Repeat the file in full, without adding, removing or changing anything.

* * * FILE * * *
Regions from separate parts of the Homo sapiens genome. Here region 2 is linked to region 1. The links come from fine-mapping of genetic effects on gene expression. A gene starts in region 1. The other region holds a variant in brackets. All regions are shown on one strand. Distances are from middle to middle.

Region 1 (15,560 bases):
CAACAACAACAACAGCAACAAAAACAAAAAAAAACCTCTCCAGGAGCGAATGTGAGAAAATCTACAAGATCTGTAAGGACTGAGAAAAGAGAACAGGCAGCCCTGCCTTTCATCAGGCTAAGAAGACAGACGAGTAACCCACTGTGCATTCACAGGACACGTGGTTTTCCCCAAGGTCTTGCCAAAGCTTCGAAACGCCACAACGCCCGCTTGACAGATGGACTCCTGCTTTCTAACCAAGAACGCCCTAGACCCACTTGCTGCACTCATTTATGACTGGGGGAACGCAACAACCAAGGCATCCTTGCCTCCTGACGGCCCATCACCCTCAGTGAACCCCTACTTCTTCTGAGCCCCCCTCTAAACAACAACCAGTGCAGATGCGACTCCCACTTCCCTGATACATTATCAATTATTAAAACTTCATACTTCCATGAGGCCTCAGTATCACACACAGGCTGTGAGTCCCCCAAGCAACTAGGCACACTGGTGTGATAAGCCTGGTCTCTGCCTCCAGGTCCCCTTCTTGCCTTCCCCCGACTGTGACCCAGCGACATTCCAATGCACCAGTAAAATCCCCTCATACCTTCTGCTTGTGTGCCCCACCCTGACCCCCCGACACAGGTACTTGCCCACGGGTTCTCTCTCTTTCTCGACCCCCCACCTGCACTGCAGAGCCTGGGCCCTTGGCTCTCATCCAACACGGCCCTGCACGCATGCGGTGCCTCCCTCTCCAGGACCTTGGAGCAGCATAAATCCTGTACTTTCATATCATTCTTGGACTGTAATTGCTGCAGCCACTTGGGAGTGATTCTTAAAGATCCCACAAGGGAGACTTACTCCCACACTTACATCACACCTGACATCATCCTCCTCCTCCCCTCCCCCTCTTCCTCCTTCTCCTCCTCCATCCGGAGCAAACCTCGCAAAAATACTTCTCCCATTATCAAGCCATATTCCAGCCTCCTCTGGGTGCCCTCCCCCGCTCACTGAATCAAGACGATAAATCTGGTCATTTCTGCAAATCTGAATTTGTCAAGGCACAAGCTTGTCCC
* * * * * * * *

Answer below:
Regions from separate parts of the Homo sapiens genome. Here region 2 is linked to region 1. The links come from fine-mapping of genetic effects on gene expression. A gene starts in region 1. The other region holds a variant in brackets. All regions are shown on one strand. Distances are from middle to middle.

Region 1 (15,560 bases):
CAACAACAACAACAGCAACAAAAACAAAAAAAAACCTCTCCAGGAGCGAATGTGAGAAAATCTACAAGATCTGTAAGGACTGAGAAAAGAGAACAGGCAGCCCTGCCTTTCATCAGGCTAAGAAGACAGACGAGTAACCCACTGTGCATTCACAGGACACGTGGTTTTCCCCAAGGTCTTGCCAAAGCTTCGAAACGCCACAACGCCCGCTTGACAGATGGACTCCTGCTTTCTAACCAAGAACGCCCTAGACCCACTTGCTGCACTCATTTATGACTGGGGGAACGCAACAACCAAGGCATCCTTGCCTCCTGACGGCCCATCACCCTCAGTGAACCCCTACTTCTTCTGAGCCCCCCTCTAAACAACAACCAGTGCAGATGCGACTCCCACTTCCCTGATACATTATCAATTATTAAAACTTCATACTTCCATGAGGCCTCAGTATCACACACAGGCTGTGAGTCCCCCAAGCAACTAGGCACACTGGTGTGATAAGCCTGGTCTCTGCCTCCAGGTCCCCTTCTTGCCTTCCCCCGACTGTGACCCAGCGACATTCCAATGCACCAGTAAAATCCCCTCATACCTTCTGCTTGTGTGCCCCACCCTGACCCCCCGACACAGGTACTTGCCCACGGGTTCTCTCTCTTTCTCGACCCCCCACCTGCACTGCAGAGCCTGGGCCCTTGGCTCTCATCCAACACGGCCCTGCACGCATGCGGTGCCTCCCTCTCCAGGACCTTGGAGCAGCATAAATCCTGTACTTTCATATCATTCTTGGACTGTAATTGCTGCAGCCACTTGGGAGTGATTCTTAAAGATCCCACAAGGGAGACTTACTCCCACACTTACATCACACCTGACATCATCCTCCTCCTCCCCTCCCCCTCTTCCTCCTTCTCCTCCTCCATCCGGAGCAAACCTCGCAAAAATACTTCTCCCATTATCAAGCCATATTCCAGCCTCCTCTGGGTGCCCTCCCCCGCTCACTGAATCAAGACGATAAATCTGGTCATTTCTGCAAATCTGAATTTGTCAAGGCACAAGCTTGTCCC